Peters says the creators of the images – and everyone who appears in them – consented to their art being used in the AI model. Getty also offers a Spotify-style compensation model to creatives for use of their work.
The fact that creatives are being paid this way is good news, says Jia Wang, assistant professor at the University of Durham in the United Kingdom, specializing in AI and intellectual property law. But it could be difficult to determine which images were used in the AI-generated images to determine who should be paid for what, she adds.
Getty’s model is only trained on the company’s creative content, so it doesn’t include images of real people or places that could be manipulated into deepfake images.
“The service doesn’t know who the pope is or what Balenciaga is, and they can’t combine the two. He doesn’t know what the Pentagon is, and you won’t be able to blow it up,” Peters says, referring to recent viral images created by generative AI models.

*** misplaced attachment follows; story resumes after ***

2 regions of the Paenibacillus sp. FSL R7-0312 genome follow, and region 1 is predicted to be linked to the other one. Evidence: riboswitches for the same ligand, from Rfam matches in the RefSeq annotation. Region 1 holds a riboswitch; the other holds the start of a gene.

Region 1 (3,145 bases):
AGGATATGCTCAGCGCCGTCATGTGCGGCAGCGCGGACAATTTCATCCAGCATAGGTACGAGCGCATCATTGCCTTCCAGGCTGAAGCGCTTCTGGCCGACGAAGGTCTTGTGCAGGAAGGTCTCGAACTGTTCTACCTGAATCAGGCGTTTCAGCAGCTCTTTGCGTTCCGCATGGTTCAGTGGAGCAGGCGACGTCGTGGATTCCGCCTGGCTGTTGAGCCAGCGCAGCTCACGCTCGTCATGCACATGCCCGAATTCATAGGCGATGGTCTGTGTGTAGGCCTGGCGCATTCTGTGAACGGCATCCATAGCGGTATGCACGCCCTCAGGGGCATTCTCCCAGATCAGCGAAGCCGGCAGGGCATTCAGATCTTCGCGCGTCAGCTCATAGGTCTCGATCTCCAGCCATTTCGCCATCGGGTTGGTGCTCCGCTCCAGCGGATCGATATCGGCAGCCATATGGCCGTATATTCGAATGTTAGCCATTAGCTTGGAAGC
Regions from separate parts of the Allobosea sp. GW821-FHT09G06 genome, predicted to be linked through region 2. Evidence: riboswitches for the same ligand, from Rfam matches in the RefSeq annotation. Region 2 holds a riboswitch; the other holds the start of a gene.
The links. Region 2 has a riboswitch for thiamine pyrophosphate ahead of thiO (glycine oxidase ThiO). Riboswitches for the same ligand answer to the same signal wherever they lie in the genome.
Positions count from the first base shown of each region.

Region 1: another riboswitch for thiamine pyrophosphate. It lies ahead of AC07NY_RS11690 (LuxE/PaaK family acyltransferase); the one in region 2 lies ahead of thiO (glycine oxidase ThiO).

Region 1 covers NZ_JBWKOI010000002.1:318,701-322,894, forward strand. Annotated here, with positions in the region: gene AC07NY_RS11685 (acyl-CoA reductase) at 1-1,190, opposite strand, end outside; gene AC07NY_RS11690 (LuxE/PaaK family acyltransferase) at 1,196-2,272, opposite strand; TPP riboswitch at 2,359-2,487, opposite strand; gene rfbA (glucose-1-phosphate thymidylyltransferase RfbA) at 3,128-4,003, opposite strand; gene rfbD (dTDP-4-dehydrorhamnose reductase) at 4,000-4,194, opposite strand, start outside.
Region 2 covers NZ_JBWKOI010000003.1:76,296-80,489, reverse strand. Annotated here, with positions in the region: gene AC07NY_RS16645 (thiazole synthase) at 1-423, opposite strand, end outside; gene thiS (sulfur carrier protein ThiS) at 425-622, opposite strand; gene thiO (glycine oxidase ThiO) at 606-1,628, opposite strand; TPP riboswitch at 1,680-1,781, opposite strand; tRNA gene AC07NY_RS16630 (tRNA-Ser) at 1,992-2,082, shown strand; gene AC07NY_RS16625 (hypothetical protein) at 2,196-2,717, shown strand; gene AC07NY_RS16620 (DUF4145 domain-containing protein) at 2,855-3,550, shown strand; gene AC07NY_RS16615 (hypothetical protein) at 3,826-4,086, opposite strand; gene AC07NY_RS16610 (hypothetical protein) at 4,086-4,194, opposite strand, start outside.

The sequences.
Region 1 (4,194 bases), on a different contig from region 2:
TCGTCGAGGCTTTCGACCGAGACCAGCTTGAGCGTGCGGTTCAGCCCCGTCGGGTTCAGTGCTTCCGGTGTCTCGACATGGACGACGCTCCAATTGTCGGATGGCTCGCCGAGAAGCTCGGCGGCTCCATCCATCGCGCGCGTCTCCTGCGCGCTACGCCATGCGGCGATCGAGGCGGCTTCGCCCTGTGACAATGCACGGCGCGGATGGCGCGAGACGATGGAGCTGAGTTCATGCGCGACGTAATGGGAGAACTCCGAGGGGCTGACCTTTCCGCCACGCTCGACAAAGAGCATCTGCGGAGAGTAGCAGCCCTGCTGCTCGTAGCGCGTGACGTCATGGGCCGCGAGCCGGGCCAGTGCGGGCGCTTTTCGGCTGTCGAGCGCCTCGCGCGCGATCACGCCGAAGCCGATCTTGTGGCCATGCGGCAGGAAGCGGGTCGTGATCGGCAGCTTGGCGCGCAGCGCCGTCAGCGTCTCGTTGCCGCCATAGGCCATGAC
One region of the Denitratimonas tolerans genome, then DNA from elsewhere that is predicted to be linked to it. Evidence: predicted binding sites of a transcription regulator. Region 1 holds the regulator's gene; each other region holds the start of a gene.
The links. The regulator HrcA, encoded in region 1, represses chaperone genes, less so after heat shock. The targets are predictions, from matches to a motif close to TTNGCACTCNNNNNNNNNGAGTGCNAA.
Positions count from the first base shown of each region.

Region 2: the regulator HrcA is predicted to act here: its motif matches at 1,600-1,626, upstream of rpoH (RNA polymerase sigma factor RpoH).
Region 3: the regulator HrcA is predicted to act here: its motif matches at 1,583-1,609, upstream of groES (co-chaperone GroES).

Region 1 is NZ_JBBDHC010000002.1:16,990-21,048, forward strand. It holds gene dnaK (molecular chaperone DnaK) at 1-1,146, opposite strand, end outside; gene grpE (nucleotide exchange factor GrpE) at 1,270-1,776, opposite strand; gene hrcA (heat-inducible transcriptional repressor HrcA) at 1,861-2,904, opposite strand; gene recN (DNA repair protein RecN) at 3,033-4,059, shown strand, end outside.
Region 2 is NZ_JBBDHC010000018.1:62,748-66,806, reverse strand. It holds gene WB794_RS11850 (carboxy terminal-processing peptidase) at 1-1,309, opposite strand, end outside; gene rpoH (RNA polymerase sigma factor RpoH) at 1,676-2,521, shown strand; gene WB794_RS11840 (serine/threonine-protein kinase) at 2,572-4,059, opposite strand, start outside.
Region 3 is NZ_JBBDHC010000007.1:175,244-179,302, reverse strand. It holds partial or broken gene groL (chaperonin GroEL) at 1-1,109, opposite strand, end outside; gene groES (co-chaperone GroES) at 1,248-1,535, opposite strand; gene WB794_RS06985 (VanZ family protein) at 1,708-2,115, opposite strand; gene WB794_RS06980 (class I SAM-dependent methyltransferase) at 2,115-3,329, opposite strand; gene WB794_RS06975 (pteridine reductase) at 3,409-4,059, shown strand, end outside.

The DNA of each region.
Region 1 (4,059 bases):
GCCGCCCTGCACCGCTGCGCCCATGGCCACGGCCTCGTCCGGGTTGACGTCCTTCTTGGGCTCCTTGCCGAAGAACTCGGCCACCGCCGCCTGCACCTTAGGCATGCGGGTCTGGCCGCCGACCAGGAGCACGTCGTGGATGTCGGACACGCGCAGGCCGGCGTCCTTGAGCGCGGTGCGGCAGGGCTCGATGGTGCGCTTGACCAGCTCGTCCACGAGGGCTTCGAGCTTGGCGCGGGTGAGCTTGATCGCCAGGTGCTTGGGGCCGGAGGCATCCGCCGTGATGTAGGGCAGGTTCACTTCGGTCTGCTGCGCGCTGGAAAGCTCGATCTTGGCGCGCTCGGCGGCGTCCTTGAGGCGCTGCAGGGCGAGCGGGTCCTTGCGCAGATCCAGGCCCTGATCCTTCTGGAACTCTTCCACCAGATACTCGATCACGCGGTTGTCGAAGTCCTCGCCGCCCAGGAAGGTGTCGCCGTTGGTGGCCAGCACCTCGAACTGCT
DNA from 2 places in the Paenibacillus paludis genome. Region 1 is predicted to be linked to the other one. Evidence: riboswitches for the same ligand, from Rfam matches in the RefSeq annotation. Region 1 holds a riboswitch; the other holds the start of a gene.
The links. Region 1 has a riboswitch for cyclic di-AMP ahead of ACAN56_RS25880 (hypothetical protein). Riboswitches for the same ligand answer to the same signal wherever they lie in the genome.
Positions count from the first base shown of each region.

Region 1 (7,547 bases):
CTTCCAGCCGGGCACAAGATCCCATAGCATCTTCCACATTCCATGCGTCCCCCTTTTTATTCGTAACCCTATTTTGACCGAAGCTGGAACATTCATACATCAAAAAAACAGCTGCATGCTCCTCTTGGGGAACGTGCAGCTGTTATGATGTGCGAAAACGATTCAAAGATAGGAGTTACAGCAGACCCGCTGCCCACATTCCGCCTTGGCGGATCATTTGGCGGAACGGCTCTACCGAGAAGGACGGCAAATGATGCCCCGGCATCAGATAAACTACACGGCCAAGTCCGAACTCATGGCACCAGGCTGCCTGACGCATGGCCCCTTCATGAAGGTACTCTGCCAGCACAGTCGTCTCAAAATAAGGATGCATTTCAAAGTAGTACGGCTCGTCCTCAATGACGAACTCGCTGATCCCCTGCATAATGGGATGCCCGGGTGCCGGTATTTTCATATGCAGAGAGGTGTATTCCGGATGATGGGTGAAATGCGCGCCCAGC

As an example, Peters types a prompt for the President of the United States, and the AI model generates images of men and women of different ethnicities in costumes and in front of the American flag.
Tech companies argue that AI models are complex and cannot be built without copyrighted content and point out that artists can opt out of AI models, but Peters calls these arguments “bullshit.”
“I think there are some really sincere people who really think about this,” he says. “But I also think there are hooligans who just want to get in on this gold rush.”